What Is A Dutch Auction?

Dutch auctions can offer both buyer and seller some significant advantages.

A Dutch auction is a specific kind of auction in which a seller lists several identical items he or she wishes to sell. The seller sometimes sets a starting bid amount and will indicate how many of the items are available in the auction. Interested bidders for these items must decide how many of the items they desire and also how much they are willing to pay for each item when placing a bid.

At the end of the auction, the bidder who places the highest winning bid for the lot of items is able to buy the items at the lowest qualified bid price made by another of the winning bidders. Winning bids are then selected in order of bid price per item. This means that a higher bid price takes precedence over a lower bid price, even if the lower bidder is bidding for more items. The following is an example to help illustrate:

Let's say there is a Dutch auction in which the seller is offering 20 of the exact same microwave oven. The seller wishes to sell each item for $25.00 at the least. If 20 people bid on the auction and each of them bids the minimum amount, all of the bidders who placed the bids would be winning high bidders for $25.

Now that is a very simple example to get the initial point across. Let's use this same scenario to illustrate a more complex situation. Suppose that 40 people made bids on that same microwave auction. In this example, 32 of the bidders bid $25.00 and the other 8 bidders placed bids of $50.00. The 8 bidders who bid $50 will be the winning high bidders and they will each receive a product at the lowest winning price of $25. The other 12 products will go to the remaining bidders who bid first. The factor most people enjoy about this type of bidding is that each of the winning bidders only has to pay the lower winning price.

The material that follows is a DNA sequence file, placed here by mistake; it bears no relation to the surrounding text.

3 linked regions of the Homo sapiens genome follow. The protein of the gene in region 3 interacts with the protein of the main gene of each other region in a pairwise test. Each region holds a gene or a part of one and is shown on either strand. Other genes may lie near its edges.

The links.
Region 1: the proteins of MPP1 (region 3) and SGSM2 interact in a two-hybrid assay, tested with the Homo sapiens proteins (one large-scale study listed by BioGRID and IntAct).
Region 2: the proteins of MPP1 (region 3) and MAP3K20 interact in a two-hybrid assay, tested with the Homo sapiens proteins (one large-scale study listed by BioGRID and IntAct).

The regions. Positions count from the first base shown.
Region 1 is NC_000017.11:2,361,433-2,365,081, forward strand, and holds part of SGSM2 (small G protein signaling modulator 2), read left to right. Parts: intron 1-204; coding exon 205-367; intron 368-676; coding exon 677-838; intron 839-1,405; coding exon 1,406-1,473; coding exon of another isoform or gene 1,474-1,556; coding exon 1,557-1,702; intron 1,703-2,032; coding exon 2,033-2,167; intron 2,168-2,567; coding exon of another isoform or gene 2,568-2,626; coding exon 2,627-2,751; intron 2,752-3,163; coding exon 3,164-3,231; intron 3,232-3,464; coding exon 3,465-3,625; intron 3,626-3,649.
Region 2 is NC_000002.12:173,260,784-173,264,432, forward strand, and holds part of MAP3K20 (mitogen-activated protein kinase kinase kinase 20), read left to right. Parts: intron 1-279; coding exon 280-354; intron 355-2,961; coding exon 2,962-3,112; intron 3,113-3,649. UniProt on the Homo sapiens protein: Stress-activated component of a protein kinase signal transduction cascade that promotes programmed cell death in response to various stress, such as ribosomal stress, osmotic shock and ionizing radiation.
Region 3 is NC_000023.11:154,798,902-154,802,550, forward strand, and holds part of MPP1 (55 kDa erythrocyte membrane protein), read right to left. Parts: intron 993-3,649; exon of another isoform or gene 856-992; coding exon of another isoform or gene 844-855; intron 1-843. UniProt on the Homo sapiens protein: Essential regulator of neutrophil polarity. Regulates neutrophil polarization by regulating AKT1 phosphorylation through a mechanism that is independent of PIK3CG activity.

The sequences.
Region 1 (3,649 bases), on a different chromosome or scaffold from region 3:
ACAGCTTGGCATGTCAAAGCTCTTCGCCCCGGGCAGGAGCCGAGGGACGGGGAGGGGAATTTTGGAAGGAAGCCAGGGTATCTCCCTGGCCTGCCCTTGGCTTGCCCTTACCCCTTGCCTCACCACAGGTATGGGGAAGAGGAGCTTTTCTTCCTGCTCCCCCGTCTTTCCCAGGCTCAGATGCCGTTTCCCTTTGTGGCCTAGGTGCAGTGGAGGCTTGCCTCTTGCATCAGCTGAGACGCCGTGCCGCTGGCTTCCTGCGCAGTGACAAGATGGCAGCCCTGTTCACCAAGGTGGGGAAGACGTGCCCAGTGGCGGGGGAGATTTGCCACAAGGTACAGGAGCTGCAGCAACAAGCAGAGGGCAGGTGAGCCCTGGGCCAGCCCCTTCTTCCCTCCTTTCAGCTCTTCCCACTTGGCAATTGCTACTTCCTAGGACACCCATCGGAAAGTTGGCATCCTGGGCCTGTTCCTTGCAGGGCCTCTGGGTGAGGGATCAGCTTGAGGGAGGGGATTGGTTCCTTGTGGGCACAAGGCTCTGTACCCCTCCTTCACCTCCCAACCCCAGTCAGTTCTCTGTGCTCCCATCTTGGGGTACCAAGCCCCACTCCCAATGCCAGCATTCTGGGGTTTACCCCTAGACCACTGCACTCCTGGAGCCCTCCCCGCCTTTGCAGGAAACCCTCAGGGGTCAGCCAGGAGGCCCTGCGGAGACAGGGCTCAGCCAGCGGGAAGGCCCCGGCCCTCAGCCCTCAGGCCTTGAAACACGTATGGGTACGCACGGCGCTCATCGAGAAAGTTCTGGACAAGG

In the same example, if 20 people each bid $50, the final price of the auction would then be $50 because the lower bids would no longer be winning bids. Only winning bids figure into the final price of a Dutch auction. If enough people bid higher than the minimum bid, the final price of the item will also increase.

In the case that several bidders desire multiple quantities on the item, the lowest bidder among the winning bidders when the auction ends will not earn the right to purchase the entire quantity that they bid on. This is due to the fact that there are not enough of the auctioned item left to fulfill the bidder's whole bid quantity after the higher winning bidders have been allowed to purchase their quantities. To put it another way, if the lowest winning bidder wanted to purchase a quantity of 6 microwaves, that bidder may only be entitled to 2 microwaves if 18 of the microwaves are allocated to the higher winning bidders. The only way to avoid this potential issue is to ensure that you are not the lowest bidder in the auction.

If a single person is the only bidder in a Dutch auction and places a bid for the full quantity the seller is offering for an amount over the initial bid, that person will be the winning bidder for however many of the items at the desired price bid per item.

In a more traditional Dutch auction format, the auctioneer begins with a high asking price which is lowered until one of the bidders is willing to accept the auctioneer's price. That bidder then will pay the last announced price. This variety of auction is convenient when it is important to auction the products quickly, since the sales will never require more than one bid.

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